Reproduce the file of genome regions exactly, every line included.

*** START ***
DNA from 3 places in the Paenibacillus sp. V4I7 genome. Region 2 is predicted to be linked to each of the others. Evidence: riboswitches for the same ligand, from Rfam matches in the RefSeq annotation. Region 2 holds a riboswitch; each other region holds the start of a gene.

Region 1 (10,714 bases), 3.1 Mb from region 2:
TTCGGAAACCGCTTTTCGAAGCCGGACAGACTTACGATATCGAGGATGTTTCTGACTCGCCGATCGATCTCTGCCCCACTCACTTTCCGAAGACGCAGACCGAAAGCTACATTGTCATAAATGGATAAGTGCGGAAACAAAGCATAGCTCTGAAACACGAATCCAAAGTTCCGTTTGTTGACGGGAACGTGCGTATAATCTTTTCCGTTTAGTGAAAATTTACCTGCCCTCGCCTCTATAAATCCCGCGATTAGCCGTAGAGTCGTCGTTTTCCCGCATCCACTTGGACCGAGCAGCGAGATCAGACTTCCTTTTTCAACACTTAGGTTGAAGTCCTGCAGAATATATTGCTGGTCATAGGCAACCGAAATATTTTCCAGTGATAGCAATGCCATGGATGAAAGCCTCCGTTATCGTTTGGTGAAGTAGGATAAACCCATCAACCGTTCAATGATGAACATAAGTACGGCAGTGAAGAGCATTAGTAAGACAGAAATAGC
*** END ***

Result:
DNA from 3 places in the Paenibacillus sp. V4I7 genome. Region 2 is predicted to be linked to each of the others. Evidence: riboswitches for the same ligand, from Rfam matches in the RefSeq annotation. Region 2 holds a riboswitch; each other region holds the start of a gene.

Region 1 (10,714 bases), 3.1 Mb from region 2:
TTCGGAAACCGCTTTTCGAAGCCGGACAGACTTACGATATCGAGGATGTTTCTGACTCGCCGATCGATCTCTGCCCCACTCACTTTCCGAAGACGCAGACCGAAAGCTACATTGTCATAAATGGATAAGTGCGGAAACAAAGCATAGCTCTGAAACACGAATCCAAAGTTCCGTTTGTTGACGGGAACGTGCGTATAATCTTTTCCGTTTAGTGAAAATTTACCTGCCCTCGCCTCTATAAATCCCGCGATTAGCCGTAGAGTCGTCGTTTTCCCGCATCCACTTGGACCGAGCAGCGAGATCAGACTTCCTTTTTCAACACTTAGGTTGAAGTCCTGCAGAATATATTGCTGGTCATAGGCAACCGAAATATTTTCCAGTGATAGCAATGCCATGGATGAAAGCCTCCGTTATCGTTTGGTGAAGTAGGATAAACCCATCAACCGTTCAATGATGAACATAAGTACGGCAGTGAAGAGCATTAGTAAGACAGAAATAGC